Yesterday was Wednesday, and after reading a decent-sized stack of new singles from the comic shop, I would normally sit down and start reviewing them immediately for my off-the-cuff, typo-ridden regular feature "Comic Shop Comics." But a copy of Star Wars: Dark Times Omnibus Vol. 2 had just come into the library for me that day, and I thought I'd read a little bit of that before doing any comics blogging. Once I started, I couldn't stop reading though, and the damn thing was 450-pages.
I really liked those two volumes of that particular series of Star Wars comics, all written by Randy Stradley and mostly drawn in a beautiful, painterly style by Douglas Wheatley. They are set after the end of the prequel trilogy (Revenge of the Sith) and before the start of the original trilogy (A New Hope, or, as we called it when I was a kid, "Star Wars"), when there are a handful of Jedi knights still left in the galaxy, having survived the great Jedi purge at the climax of Reveng, and Darth Vader is still a hot, young, new super-bad-ass space wizard (as in the comics with Darth Vader in the title, he is crazy powerful in these, like Superman with a costume designed by Batman and Doctor Doom). The Republic is still transitioning into The Empire, so while they are the bad-guys, a lot of them aren't as bad as the generic villains they will eventually become.
Stradley follows a couple of these surviving Jedi, the crew of space-pirate types (all of them interesting-looking aliens save one female human, and they seem to be "new" aliens rather than one of the 10 or 12 different races that keep popping up in Star Wars stuff), and Darth Vader. Their paths all criss-cross in various ways, often directly, sometimes less so, throughout the 1,000 pages or so that make Dark Times. Stradley devotes the most attention to a character with the name Dass Jennir, a white-haired human Jedi who seems to change his look for each adventure.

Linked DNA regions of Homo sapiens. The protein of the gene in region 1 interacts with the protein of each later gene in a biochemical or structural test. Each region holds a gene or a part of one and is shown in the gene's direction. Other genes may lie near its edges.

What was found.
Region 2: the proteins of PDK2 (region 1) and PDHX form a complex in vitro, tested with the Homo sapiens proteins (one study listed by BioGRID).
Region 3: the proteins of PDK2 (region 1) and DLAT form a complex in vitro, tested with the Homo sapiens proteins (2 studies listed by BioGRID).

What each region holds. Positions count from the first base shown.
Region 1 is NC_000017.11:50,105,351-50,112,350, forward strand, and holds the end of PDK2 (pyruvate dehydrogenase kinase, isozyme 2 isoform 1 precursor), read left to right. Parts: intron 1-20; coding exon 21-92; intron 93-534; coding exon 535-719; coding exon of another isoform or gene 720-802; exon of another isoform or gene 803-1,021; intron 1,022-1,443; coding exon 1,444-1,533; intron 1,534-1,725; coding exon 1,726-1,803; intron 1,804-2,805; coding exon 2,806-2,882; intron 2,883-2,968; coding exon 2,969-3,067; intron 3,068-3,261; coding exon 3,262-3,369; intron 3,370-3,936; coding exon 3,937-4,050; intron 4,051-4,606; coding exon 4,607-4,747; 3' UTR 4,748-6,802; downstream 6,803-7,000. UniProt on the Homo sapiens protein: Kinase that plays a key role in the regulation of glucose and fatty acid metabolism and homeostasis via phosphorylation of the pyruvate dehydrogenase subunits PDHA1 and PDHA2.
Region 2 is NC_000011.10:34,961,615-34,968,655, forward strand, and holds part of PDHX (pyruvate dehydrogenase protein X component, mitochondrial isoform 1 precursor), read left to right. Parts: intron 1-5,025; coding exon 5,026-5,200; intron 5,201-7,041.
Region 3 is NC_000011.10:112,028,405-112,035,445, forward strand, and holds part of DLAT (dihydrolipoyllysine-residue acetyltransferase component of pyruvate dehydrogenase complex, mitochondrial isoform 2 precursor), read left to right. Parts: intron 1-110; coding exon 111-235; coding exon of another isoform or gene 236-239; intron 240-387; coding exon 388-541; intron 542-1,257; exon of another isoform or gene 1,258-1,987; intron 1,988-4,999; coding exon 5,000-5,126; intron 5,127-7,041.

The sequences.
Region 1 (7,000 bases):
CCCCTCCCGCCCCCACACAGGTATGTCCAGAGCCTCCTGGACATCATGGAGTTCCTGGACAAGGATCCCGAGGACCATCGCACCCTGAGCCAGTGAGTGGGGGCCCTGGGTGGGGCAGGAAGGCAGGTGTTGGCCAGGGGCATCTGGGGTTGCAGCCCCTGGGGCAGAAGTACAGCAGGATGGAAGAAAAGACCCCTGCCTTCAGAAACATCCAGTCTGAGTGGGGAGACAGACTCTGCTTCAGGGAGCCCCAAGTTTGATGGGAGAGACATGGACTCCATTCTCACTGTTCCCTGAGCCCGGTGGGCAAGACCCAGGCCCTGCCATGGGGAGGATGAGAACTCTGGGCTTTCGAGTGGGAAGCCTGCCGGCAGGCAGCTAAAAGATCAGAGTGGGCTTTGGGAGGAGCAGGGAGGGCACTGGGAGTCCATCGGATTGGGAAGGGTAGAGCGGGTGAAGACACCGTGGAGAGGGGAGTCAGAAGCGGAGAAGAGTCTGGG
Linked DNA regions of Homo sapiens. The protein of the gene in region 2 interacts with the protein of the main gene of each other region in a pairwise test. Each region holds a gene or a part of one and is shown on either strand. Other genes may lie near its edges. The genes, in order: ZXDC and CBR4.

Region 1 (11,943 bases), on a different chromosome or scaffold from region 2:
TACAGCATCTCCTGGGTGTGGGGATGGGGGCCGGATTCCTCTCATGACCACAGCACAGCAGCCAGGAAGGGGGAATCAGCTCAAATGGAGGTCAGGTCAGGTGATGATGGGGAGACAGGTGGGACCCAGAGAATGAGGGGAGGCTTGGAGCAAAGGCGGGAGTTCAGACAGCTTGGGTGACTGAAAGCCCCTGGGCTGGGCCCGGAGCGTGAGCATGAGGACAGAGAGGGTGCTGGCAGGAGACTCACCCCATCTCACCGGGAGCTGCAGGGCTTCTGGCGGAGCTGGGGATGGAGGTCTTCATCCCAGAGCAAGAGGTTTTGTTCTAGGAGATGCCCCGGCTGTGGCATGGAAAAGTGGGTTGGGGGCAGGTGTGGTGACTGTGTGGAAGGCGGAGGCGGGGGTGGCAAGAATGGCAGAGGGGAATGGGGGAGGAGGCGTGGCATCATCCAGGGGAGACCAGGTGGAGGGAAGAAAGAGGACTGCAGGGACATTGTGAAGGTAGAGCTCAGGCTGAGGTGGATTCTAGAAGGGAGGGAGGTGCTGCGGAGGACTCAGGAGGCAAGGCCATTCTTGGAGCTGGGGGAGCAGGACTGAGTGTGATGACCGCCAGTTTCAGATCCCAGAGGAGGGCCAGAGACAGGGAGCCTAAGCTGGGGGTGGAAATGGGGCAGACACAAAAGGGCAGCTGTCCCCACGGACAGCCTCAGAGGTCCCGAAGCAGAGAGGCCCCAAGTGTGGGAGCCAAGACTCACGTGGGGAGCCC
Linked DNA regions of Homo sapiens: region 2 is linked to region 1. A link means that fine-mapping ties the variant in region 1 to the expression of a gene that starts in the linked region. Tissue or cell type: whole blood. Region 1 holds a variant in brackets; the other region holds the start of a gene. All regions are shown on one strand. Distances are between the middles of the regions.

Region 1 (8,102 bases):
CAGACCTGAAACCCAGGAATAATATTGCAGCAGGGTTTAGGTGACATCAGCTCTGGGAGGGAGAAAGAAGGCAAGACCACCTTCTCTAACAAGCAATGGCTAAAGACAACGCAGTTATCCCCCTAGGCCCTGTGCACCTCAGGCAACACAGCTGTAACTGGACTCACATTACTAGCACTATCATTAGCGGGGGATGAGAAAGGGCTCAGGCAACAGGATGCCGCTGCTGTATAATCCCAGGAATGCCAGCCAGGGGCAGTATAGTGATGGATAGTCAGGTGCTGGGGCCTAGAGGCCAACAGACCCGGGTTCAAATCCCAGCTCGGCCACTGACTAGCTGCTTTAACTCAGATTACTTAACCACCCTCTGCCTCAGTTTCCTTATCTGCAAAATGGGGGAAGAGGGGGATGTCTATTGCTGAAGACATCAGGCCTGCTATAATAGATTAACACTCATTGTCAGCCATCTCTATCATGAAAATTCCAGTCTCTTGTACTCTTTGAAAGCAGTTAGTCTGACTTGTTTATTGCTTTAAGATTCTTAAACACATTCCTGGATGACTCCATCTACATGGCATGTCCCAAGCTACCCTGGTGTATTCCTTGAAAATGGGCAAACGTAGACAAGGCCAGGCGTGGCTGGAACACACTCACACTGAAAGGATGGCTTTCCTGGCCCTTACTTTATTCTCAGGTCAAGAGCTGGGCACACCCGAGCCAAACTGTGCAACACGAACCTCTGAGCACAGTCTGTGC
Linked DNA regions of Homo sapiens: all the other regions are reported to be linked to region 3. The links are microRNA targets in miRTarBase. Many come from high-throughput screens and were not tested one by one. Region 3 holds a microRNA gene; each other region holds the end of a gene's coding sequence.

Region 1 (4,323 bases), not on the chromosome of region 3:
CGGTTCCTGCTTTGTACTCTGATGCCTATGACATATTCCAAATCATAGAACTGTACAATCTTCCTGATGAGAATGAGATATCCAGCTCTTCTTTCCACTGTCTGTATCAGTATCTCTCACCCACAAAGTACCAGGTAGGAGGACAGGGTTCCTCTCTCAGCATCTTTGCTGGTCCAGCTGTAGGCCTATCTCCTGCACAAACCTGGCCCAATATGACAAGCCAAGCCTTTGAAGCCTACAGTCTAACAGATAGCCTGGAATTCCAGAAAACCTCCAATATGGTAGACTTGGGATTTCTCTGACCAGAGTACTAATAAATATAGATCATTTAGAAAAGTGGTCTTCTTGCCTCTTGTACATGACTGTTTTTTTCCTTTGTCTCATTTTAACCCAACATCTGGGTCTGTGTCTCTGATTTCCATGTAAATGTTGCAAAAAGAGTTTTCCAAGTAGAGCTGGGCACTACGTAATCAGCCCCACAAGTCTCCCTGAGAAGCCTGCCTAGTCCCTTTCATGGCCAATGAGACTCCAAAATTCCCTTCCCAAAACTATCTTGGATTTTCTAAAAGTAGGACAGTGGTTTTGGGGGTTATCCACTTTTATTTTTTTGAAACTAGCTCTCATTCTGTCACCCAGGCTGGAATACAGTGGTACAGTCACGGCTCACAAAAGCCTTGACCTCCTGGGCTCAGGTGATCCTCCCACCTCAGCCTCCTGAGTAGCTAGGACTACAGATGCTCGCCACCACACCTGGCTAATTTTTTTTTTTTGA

I think that one thing that appealed to me personally was the simple fact that this time period wasn't completely alien to me, as some of the "Expanded Universe" stuff is (like, the stuff set centuries before the movies, or in the decades after Return of the Jedi), but it was also fresh and new, in that it didn't have much of anything to do with the lame plot-lines of the prequel trilogy, nor did it spend time constantly foreshadowing the original trilogy. In other words, it was new without being alien; it was a Star Wars that felt like a Star Wars, without being derivative of what I normally think of as Star Wars.
Stradley also really plays with the genre inspiration of the original conception of Star Wars. Large passages of the second volume read like they could very easily have been samurai movies, or westerns or sword-or-sorcery fantasies, only with, you know, aliens and robots and spaceships. Blue Harvest, the story arc that kicks off the second omnibus, would really only need to recast the aliens as Japanese guys to be a samurai story; they even all use swords—not light sabers, but swords—and, for the most part, dress like people from feudal Japan.
I also liked the droid character H2, a floating droid that, for much of his story arc acts like an asshole petulant teenager (a more amusing personality to R2-D2's pluck and spunk, or C3-P0's cluleless know-it-all-ism and prissy, easily shocked, scared or insulted sense of decorum).
And then there's that gorgeous Wheatley art. He's pretty damn incredible at every aspect of comics storytelling. I like his aliens, the humanoids and the wild animals and beasts of burden, many of which seem "new" to me. I like his fashion and ship design. And he draws really quite excellent action scenes.
As far as I can tell, these two collections represent all of the Dark Times material, and while it does seem to get a decent enough conclusion to several of the storylines, there are still threads left hanging and, one curious aspect of the Star Wars universe being that everything gets completely told eventually, I was sort of expecting there was much more to come. Perhaps the license for Star Wars comics moving from Dark Horse to Marvel has precluded that possibility.
I don't know. After reading these—And you guys know how hard I am to please, right? How demanding I am of even genre comics?—I actually felt a little, well, sad that Marvel is taking over Star Wars. With the projects they've announced so far, it seems like they will be pulling creators from the regular stable that handles all their superhero comics, albeit some of the bigger and most popular names. I do hope someone at Marvel has the good sense to hire some of these Dark Horse creators and/or editors to work on their Star Wars line with them though. Dark Horse has produced some pretty good Star Wars comics over the years. And they've produced some damn fine ones, too.